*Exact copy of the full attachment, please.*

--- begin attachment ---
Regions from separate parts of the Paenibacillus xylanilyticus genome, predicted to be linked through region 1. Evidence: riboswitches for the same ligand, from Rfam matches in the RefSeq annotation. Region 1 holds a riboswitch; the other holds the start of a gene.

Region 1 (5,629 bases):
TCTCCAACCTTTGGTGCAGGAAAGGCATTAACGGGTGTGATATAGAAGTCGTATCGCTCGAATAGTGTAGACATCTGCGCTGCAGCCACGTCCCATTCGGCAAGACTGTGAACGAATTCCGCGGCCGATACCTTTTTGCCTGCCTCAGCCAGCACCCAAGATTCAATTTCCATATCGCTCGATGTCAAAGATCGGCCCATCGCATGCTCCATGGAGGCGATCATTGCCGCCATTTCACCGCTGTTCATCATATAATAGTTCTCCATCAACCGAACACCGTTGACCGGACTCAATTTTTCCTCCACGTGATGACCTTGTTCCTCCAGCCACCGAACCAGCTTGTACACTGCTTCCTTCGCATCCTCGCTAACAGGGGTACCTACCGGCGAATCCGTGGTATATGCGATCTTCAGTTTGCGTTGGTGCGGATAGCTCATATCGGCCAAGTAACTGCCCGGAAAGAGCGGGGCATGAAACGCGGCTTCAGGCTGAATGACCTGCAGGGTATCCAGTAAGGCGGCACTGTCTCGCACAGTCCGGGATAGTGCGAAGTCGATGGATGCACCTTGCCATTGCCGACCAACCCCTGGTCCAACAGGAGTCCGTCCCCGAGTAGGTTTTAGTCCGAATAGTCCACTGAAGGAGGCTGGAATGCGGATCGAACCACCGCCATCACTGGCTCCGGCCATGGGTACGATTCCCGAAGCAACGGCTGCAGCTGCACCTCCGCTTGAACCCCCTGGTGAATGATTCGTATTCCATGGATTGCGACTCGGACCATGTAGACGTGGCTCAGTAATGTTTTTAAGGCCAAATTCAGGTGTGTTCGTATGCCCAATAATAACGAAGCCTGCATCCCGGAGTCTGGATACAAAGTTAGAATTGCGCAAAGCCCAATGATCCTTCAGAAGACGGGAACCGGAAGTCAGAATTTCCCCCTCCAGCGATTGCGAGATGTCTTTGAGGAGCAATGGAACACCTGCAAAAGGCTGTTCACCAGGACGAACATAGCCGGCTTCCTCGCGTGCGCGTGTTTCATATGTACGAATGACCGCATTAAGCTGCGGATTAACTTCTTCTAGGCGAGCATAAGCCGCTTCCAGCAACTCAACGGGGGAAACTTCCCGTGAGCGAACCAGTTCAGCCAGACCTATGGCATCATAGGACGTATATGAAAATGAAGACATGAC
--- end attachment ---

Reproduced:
Regions from separate parts of the Paenibacillus xylanilyticus genome, predicted to be linked through region 1. Evidence: riboswitches for the same ligand, from Rfam matches in the RefSeq annotation. Region 1 holds a riboswitch; the other holds the start of a gene.

Region 1 (5,629 bases):
TCTCCAACCTTTGGTGCAGGAAAGGCATTAACGGGTGTGATATAGAAGTCGTATCGCTCGAATAGTGTAGACATCTGCGCTGCAGCCACGTCCCATTCGGCAAGACTGTGAACGAATTCCGCGGCCGATACCTTTTTGCCTGCCTCAGCCAGCACCCAAGATTCAATTTCCATATCGCTCGATGTCAAAGATCGGCCCATCGCATGCTCCATGGAGGCGATCATTGCCGCCATTTCACCGCTGTTCATCATATAATAGTTCTCCATCAACCGAACACCGTTGACCGGACTCAATTTTTCCTCCACGTGATGACCTTGTTCCTCCAGCCACCGAACCAGCTTGTACACTGCTTCCTTCGCATCCTCGCTAACAGGGGTACCTACCGGCGAATCCGTGGTATATGCGATCTTCAGTTTGCGTTGGTGCGGATAGCTCATATCGGCCAAGTAACTGCCCGGAAAGAGCGGGGCATGAAACGCGGCTTCAGGCTGAATGACCTGCAGGGTATCCAGTAAGGCGGCACTGTCTCGCACAGTCCGGGATAGTGCGAAGTCGATGGATGCACCTTGCCATTGCCGACCAACCCCTGGTCCAACAGGAGTCCGTCCCCGAGTAGGTTTTAGTCCGAATAGTCCACTGAAGGAGGCTGGAATGCGGATCGAACCACCGCCATCACTGGCTCCGGCCATGGGTACGATTCCCGAAGCAACGGCTGCAGCTGCACCTCCGCTTGAACCCCCTGGTGAATGATTCGTATTCCATGGATTGCGACTCGGACCATGTAGACGTGGCTCAGTAATGTTTTTAAGGCCAAATTCAGGTGTGTTCGTATGCCCAATAATAACGAAGCCTGCATCCCGGAGTCTGGATACAAAGTTAGAATTGCGCAAAGCCCAATGATCCTTCAGAAGACGGGAACCGGAAGTCAGAATTTCCCCCTCCAGCGATTGCGAGATGTCTTTGAGGAGCAATGGAACACCTGCAAAAGGCTGTTCACCAGGACGAACATAGCCGGCTTCCTCGCGTGCGCGTGTTTCATATGTACGAATGACCGCATTAAGCTGCGGATTAACTTCTTCTAGGCGAGCATAAGCCGCTTCCAGCAACTCAACGGGGGAAACTTCCCGTGAGCGAACCAGTTCAGCCAGACCTATGGCATCATAGGACGTATATGAAAATGAAGACATGAC